How is Volvo utilising hydrogen technology?

By Belinda Smart15 August 2022

Volvo CE is testing the possibilities of hydrogen technology as part of a diversified approach to solving the decarbonisation challenge, writes Belinda Smart.

Volvo CE's articulated hauler Volvo CE has started testing the world’s first prototype hydrogen articulated hauler. (Photo: Volvo CE)

In June, Volvo CE began testing the world’s first hydrogen fuel cell powered articulated hauler, the prototype Volvo HX04.

With the only by-products in powering the vehicle being water vapour and warm air, the move certainly marks new terrain in hydrogen technology; at the same time, Volvo is clear that hydrogen remains just a part of the decarbonisation journey.

It’s also still a distant milestone, as Toni Hagelberg, Head of Sustainable Power Systems at Volvo CE, tells IRN; “This is still a technology very much in its infancy and it needs to mature in several aspects – technically, commercially and in regard to availability,” he says.

And while battery-electric vehicles and biofuels are commercially available today, their hydrogen equivalents are more likely to emerge in the second half of this decade.

When that time comes, Hagelberg sees opportunities for the rental sector in hydrogen power; “It would enable the rental sector several options to offer their customers more sustainable construction equipment solutions. For example, it would serve as an alternative fuel in places with limited access to electric power and for heavy machinery that is unsuitable for battery electric solutions.”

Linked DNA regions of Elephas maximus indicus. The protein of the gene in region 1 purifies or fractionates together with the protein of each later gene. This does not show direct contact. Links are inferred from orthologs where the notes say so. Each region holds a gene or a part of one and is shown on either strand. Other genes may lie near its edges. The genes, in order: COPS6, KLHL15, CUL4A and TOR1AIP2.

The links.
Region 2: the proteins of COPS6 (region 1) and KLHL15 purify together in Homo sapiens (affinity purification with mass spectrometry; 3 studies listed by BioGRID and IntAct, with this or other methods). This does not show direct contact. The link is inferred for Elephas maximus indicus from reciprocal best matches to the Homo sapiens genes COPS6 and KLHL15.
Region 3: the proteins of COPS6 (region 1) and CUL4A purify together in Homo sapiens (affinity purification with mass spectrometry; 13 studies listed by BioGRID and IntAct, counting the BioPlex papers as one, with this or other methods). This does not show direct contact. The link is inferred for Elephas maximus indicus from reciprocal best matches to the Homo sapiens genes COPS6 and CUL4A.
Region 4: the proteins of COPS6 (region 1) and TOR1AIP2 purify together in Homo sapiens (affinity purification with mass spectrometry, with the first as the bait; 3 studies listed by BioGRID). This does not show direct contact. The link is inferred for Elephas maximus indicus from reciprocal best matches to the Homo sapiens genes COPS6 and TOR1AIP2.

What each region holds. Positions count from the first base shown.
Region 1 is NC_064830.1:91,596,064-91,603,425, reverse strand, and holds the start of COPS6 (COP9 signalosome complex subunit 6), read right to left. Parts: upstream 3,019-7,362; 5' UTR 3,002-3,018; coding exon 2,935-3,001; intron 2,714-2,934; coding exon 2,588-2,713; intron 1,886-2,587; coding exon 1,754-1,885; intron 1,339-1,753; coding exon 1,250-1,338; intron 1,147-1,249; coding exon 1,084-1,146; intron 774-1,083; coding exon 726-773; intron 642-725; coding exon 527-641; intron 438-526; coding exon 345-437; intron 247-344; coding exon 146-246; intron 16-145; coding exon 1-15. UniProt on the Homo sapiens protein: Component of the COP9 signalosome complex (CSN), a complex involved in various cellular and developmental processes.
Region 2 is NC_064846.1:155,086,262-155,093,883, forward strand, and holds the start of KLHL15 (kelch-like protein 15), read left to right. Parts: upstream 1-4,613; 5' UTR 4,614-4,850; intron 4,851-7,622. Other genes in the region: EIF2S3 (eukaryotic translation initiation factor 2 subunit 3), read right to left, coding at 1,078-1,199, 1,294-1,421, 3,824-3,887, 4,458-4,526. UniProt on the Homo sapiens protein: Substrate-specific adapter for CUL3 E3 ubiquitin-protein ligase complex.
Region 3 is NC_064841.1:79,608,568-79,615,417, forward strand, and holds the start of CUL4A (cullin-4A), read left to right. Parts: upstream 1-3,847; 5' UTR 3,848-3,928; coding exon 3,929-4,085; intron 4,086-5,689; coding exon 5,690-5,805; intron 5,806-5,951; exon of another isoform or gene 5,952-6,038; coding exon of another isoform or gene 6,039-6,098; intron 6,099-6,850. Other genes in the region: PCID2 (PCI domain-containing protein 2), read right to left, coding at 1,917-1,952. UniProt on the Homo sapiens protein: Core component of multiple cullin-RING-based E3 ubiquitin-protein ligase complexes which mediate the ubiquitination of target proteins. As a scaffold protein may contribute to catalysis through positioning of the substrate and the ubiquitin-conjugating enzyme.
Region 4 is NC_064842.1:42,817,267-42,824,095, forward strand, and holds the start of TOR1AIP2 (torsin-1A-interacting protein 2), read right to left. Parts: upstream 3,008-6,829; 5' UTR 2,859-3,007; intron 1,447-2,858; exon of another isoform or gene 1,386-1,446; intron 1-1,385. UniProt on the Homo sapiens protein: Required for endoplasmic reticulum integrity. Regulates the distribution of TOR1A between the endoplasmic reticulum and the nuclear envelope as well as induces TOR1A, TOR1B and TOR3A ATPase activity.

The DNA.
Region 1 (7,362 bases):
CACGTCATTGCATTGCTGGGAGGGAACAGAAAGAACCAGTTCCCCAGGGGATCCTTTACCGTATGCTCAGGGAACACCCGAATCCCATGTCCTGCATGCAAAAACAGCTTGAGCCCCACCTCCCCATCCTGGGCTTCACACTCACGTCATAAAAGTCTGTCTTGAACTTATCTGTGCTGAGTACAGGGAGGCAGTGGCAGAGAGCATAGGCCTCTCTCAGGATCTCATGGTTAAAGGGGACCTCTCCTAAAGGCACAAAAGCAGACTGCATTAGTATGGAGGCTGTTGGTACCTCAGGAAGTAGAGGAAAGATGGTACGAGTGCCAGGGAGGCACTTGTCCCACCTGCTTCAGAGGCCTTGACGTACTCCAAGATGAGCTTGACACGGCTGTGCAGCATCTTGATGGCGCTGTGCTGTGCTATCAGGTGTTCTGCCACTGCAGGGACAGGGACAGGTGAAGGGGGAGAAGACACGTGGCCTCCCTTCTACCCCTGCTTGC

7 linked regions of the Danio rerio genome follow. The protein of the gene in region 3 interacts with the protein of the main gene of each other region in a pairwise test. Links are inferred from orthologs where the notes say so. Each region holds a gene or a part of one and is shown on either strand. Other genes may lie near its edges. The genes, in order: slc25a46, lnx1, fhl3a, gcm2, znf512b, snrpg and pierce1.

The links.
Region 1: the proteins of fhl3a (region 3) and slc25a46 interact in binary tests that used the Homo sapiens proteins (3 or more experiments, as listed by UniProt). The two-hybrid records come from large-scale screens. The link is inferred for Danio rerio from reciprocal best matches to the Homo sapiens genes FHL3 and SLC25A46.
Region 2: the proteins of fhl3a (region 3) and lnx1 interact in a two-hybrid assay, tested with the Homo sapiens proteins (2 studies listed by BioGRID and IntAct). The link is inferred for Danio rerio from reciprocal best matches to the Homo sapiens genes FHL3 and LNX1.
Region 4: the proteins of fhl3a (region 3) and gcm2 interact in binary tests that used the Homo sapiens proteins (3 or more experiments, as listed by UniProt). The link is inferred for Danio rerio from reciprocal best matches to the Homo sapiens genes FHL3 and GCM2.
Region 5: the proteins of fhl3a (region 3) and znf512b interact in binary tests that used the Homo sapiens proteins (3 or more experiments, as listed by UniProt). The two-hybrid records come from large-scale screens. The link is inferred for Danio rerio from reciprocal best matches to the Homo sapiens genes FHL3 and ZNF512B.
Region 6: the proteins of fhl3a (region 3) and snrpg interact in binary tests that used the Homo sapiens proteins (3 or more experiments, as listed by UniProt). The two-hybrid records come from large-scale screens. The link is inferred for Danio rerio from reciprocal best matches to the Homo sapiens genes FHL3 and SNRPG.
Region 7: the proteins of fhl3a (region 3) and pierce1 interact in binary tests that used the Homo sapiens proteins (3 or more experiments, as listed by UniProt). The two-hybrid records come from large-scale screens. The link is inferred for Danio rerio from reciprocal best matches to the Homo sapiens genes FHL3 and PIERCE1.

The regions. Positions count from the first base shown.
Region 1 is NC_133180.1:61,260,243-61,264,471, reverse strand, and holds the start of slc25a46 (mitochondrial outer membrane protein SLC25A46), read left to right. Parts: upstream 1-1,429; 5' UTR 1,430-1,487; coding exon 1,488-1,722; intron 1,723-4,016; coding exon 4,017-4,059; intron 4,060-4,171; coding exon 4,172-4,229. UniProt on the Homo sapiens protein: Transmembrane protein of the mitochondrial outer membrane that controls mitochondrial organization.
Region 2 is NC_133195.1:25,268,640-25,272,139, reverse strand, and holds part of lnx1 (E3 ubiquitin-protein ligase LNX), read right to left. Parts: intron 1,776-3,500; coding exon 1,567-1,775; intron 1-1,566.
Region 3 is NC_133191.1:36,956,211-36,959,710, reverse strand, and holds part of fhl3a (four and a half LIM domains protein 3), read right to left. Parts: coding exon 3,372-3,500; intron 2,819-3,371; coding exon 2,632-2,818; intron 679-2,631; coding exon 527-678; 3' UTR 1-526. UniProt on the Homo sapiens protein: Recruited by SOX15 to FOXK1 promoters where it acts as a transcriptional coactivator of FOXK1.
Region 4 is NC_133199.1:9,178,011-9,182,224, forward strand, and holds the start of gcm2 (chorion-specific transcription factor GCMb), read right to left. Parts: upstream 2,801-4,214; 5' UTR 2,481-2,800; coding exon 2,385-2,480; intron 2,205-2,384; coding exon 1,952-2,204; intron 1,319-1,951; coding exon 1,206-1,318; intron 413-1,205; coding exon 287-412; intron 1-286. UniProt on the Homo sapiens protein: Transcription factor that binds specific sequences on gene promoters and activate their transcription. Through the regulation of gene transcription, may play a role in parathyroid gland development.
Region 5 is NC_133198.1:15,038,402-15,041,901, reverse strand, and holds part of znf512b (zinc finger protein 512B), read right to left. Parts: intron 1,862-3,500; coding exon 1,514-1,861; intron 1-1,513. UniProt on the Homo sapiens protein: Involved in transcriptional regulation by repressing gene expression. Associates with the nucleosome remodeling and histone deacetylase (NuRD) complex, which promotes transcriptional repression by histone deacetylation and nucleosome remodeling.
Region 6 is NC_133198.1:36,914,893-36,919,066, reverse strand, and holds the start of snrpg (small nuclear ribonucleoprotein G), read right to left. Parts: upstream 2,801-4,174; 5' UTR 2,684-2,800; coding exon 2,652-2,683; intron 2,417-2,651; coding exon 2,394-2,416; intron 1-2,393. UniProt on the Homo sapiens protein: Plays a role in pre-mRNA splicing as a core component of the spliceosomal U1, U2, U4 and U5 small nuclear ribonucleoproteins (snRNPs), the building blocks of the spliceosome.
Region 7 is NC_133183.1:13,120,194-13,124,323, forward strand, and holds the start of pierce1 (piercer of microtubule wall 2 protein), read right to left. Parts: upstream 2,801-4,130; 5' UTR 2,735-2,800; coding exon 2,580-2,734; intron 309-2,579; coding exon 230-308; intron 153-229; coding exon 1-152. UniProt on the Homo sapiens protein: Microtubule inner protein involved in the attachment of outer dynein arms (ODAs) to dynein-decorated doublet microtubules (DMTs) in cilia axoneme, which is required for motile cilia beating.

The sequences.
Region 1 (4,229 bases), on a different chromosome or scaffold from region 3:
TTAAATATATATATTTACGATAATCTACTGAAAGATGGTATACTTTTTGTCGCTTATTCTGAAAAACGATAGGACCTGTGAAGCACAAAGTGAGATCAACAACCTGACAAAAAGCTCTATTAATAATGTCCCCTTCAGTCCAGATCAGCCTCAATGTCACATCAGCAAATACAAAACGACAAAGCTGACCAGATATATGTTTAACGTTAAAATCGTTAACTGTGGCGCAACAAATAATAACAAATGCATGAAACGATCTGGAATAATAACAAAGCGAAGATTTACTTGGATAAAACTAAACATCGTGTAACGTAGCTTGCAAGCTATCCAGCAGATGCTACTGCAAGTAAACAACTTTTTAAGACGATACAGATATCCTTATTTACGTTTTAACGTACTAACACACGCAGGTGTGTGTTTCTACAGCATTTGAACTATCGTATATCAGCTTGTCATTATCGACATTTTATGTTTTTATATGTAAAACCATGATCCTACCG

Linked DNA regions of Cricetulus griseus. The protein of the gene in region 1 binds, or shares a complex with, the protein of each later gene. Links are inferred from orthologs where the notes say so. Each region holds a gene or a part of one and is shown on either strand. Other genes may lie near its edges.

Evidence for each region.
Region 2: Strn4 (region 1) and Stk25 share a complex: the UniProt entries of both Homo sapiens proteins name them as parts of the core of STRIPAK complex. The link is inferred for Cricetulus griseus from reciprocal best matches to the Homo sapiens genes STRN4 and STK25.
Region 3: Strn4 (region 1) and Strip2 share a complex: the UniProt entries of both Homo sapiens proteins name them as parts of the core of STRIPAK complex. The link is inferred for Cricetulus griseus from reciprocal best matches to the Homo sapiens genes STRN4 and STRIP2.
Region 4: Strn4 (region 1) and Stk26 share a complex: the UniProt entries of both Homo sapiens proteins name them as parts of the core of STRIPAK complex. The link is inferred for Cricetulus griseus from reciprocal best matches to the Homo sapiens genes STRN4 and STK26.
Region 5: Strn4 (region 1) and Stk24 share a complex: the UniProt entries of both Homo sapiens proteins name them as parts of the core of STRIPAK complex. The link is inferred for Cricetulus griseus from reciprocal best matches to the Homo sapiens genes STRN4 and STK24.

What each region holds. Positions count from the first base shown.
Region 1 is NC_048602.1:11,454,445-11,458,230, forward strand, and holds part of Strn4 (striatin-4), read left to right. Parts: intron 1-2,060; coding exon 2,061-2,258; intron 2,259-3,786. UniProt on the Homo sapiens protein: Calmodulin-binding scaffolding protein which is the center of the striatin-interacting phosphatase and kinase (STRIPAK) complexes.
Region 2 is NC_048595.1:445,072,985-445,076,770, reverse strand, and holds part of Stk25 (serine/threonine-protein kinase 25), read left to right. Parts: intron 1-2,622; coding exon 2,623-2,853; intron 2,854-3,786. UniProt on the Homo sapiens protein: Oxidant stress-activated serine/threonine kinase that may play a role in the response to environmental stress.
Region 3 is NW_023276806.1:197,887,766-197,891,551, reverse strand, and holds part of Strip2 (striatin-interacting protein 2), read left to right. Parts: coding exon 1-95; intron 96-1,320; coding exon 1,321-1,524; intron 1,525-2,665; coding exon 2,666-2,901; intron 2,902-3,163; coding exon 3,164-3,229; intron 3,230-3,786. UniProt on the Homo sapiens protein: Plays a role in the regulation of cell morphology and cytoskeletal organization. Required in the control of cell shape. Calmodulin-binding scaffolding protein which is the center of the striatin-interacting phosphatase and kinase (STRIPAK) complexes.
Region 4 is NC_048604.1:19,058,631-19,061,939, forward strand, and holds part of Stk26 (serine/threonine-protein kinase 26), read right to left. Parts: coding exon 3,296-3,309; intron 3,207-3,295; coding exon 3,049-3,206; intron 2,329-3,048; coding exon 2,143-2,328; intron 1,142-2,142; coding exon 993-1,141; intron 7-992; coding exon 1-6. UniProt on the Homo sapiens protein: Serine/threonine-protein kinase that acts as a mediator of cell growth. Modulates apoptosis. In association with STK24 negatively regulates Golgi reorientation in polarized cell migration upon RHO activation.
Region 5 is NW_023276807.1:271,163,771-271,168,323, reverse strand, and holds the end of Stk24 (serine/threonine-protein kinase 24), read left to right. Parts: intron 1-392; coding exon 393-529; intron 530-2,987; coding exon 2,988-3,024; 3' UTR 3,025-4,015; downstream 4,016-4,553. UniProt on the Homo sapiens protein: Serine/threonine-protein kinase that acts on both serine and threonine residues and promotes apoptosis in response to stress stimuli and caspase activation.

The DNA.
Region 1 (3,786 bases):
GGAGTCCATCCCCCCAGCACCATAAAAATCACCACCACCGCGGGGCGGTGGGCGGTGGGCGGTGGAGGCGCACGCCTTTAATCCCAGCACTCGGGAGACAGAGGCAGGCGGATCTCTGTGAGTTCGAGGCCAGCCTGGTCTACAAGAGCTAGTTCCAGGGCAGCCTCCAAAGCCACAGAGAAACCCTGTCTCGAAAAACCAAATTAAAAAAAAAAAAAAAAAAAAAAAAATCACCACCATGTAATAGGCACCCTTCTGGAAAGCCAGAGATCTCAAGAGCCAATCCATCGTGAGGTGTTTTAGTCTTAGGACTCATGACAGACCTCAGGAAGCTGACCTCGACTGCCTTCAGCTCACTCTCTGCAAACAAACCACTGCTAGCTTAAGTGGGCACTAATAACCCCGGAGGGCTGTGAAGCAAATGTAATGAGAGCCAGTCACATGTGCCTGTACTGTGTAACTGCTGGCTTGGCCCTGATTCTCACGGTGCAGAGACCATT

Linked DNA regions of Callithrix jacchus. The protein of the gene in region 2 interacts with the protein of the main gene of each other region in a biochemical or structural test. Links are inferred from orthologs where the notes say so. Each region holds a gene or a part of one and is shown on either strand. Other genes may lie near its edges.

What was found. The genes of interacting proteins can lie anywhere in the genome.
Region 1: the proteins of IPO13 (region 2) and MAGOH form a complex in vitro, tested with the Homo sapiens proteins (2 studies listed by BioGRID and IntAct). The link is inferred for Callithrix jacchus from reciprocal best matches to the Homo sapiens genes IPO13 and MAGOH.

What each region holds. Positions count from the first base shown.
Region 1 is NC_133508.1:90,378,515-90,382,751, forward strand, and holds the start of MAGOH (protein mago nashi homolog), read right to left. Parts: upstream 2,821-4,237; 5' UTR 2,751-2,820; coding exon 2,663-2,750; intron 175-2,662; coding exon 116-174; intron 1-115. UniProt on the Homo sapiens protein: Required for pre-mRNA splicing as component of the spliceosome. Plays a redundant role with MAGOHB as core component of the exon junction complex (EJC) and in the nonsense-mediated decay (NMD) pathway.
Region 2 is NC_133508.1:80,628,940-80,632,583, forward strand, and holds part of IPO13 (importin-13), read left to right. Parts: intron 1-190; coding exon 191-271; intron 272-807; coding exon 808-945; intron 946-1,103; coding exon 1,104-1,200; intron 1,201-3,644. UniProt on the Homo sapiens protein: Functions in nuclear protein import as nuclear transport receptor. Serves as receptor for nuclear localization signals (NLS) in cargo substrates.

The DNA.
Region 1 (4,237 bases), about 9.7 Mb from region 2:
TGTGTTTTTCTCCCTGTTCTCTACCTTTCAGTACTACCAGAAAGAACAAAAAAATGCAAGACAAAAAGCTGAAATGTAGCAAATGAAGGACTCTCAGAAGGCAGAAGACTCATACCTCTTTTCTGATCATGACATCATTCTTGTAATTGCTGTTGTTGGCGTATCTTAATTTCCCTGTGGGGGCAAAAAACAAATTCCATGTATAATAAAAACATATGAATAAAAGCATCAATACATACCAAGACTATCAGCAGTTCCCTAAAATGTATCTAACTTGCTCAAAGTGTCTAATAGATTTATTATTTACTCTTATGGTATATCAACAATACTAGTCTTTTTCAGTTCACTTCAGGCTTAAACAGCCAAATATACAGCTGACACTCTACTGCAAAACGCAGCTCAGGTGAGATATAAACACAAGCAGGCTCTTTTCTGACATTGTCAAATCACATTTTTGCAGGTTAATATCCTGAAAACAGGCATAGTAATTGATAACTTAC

Cellcentric: a Volvo Group and Daimler joint venture

So much for the future, but Volvo is already seriously engaging with hydrogen. The Cellcentric joint venture between Volvo Group and Daimler was established in 2021 to accelerate the use of hydrogen fuel cells.

Hagelberg confirms around 700 Cellcentric patents have already been issued, helping define a plausible future for hydrogen power, albeit as part of a wider mix.

“Fuel cell technology is sometimes seen as a competitive technology to batteries. For us at Volvo CE and Volvo Group, though, it is instead one of several paths to zero emissions, alongside batteries and biofuels. We believe these technologies can complement each other and provide more options for Volvo Group’s customers’ own decarbonisation journeys,” he says.

Meanwhile, a defined approach will be needed for construction equipment; while fuel cell systems are relatively advanced for passenger cars, rather than simply adapting light duty fuel cell systems from automotive applications, a specific approach will be required for heavy machinery.

“Consequently, Cellcentric’s remit is to not only adapt existing fuel cell technology, but also develop a new generation of fuel-cell systems to meet the complex and special needs required across the heavy-duty segment. Those needs include longer lifetime, higher voltage level and higher performance class.”

Toni Hagelberg, Head of Sustainable Power Systems at Volvo CE Toni Hagelberg, Head of Sustainable Power Systems at Volvo CE, inside the fuel cell test lab. (Photo: Volvo CE)

Volvo’s hydrogen fuel cell test lab, established in May last year, is focusing on what Hagelberg describes as “the complete fuel cell system”, including components such as fuel cell stack, batteries and electric motors. Volvo is using testing to understand how to optimise components and control algorithms for different machine types and applications.